"This shouldn't have happened. It took too long. But it makes me feel better," she told CNN.
In the edited video posted online by conservative blogger Andrew Breitbart, Sherrod, who is African-American, tells a Georgia chapter of the NAACAP on March 27 that she did not give a white farmer "the full force of what she could do" to help him save his farm more than 20 years ago.
But later in the tape, which was not posted online by Breitbart, Sherrod goes on to tell the audience, "working with [the farmer] made me see that it's really about those who have versus those who have not. They could be black. They could be white. They could be Hispanic."
It turned out Sherrod actually did help the white farmer, Roger Spooner, save his farm. Spooner came forward Tuesday to tell CNN, "I don't know what brought up the racist mess."
Tonight we learned Breitbart has posted two corrections on his blog entries about the video. We'll have that for you tonight.
Anderson will also talk with Sherrod. The big question: Will she return to the USDA?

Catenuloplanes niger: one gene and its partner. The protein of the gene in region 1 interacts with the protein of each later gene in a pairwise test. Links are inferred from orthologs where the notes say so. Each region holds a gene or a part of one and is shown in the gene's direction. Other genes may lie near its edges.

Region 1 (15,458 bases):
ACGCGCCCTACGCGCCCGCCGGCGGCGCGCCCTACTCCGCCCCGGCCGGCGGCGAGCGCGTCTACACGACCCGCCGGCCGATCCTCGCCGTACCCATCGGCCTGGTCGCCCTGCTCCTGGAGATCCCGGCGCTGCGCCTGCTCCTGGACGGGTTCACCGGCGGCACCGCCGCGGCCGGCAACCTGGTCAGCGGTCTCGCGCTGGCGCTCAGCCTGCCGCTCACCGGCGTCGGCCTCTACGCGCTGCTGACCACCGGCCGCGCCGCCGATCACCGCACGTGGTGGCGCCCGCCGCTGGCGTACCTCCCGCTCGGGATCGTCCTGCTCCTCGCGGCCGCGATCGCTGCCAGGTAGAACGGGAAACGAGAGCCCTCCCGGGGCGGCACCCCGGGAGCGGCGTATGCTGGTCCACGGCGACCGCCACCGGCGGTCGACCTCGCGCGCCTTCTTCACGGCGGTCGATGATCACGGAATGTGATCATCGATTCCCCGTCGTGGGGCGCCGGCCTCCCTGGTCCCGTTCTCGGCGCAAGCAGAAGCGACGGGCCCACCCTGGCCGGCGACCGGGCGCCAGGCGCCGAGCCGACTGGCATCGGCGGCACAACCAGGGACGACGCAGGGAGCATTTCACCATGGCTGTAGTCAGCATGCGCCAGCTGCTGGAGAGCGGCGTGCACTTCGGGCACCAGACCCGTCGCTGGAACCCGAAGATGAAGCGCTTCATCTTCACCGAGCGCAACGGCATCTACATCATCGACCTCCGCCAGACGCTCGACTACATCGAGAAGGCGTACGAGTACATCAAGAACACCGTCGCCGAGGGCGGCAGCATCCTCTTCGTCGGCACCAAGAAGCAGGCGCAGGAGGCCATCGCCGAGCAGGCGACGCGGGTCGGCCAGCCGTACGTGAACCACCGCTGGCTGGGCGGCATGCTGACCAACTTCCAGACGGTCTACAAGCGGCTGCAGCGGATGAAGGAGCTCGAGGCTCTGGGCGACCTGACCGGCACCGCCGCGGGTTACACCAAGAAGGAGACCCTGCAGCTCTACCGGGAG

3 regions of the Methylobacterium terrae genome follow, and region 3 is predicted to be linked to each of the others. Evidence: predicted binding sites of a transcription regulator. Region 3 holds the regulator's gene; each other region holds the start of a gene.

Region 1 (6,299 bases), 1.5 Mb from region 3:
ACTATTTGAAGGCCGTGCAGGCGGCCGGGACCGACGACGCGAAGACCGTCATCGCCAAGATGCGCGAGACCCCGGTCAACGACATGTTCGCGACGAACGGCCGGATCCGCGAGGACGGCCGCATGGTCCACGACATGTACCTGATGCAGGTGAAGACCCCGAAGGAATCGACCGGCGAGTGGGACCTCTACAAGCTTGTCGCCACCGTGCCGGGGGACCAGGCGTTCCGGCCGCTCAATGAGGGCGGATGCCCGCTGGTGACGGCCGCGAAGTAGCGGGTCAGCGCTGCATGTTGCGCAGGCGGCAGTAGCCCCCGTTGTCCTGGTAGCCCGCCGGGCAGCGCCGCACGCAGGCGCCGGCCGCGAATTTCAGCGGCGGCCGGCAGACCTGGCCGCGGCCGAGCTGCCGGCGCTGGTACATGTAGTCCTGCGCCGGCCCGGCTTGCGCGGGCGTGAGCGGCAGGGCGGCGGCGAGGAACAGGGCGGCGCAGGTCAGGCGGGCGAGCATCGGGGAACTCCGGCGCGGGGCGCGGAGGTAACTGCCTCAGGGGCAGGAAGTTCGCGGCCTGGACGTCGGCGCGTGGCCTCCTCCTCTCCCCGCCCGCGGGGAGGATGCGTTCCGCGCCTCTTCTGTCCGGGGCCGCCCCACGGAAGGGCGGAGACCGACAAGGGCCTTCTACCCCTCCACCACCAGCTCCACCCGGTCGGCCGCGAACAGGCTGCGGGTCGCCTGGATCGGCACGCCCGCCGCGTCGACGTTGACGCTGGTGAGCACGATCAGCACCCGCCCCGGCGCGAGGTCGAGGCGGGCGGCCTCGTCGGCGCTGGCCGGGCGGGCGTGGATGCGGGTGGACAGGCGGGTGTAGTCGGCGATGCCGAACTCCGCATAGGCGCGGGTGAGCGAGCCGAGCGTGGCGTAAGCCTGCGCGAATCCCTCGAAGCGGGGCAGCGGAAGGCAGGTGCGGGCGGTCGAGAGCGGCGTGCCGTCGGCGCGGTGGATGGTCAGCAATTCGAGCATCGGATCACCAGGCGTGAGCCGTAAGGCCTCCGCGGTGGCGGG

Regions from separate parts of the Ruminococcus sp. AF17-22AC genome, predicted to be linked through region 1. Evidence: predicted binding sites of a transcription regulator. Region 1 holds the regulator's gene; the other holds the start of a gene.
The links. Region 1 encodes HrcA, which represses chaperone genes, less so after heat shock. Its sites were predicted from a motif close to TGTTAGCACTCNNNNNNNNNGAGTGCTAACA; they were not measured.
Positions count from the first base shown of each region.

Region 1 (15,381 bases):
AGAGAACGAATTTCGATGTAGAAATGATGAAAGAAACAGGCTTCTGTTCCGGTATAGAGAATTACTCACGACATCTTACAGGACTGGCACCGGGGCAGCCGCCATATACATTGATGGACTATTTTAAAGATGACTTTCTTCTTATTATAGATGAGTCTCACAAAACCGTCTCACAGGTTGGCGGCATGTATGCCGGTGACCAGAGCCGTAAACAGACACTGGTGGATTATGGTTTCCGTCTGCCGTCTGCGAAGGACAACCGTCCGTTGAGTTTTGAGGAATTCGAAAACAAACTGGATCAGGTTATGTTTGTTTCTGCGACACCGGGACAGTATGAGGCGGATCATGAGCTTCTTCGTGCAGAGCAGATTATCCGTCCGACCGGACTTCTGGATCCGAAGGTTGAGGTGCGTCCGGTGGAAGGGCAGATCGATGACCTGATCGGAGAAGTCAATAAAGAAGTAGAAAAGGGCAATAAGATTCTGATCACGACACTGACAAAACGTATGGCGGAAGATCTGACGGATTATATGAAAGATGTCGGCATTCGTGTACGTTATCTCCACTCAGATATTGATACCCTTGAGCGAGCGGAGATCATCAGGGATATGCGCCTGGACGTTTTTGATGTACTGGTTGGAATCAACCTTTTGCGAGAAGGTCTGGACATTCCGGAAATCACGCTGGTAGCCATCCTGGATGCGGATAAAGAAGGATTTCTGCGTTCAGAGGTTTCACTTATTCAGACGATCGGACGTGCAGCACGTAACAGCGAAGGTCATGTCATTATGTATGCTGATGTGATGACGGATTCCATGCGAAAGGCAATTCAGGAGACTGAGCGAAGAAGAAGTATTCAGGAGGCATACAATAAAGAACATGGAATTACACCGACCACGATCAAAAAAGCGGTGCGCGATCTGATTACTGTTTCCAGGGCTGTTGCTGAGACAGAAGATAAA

You'll also hear from four people who were in the audience last March in Georgia when Sherrod gave the speech.
Conservative blogger Breitbart has taken aim at all who were present.
"What you see on the video are people in the audience at an organization whose sole job is to fight against discrimination and they're applauding her overt racism that she is representing," he said last night on CNN's John King USA.
The five people we spoke to vehemently disagree. Hear what that have to say about this controversy tonight on the program.
We also have developments on the Gulf oil disaster. Adm. Thad Allen, the government's point man on the spill said today BP could try the 'static kill' by this weekend to permanently seal the broken well. That's if the weather cooperates.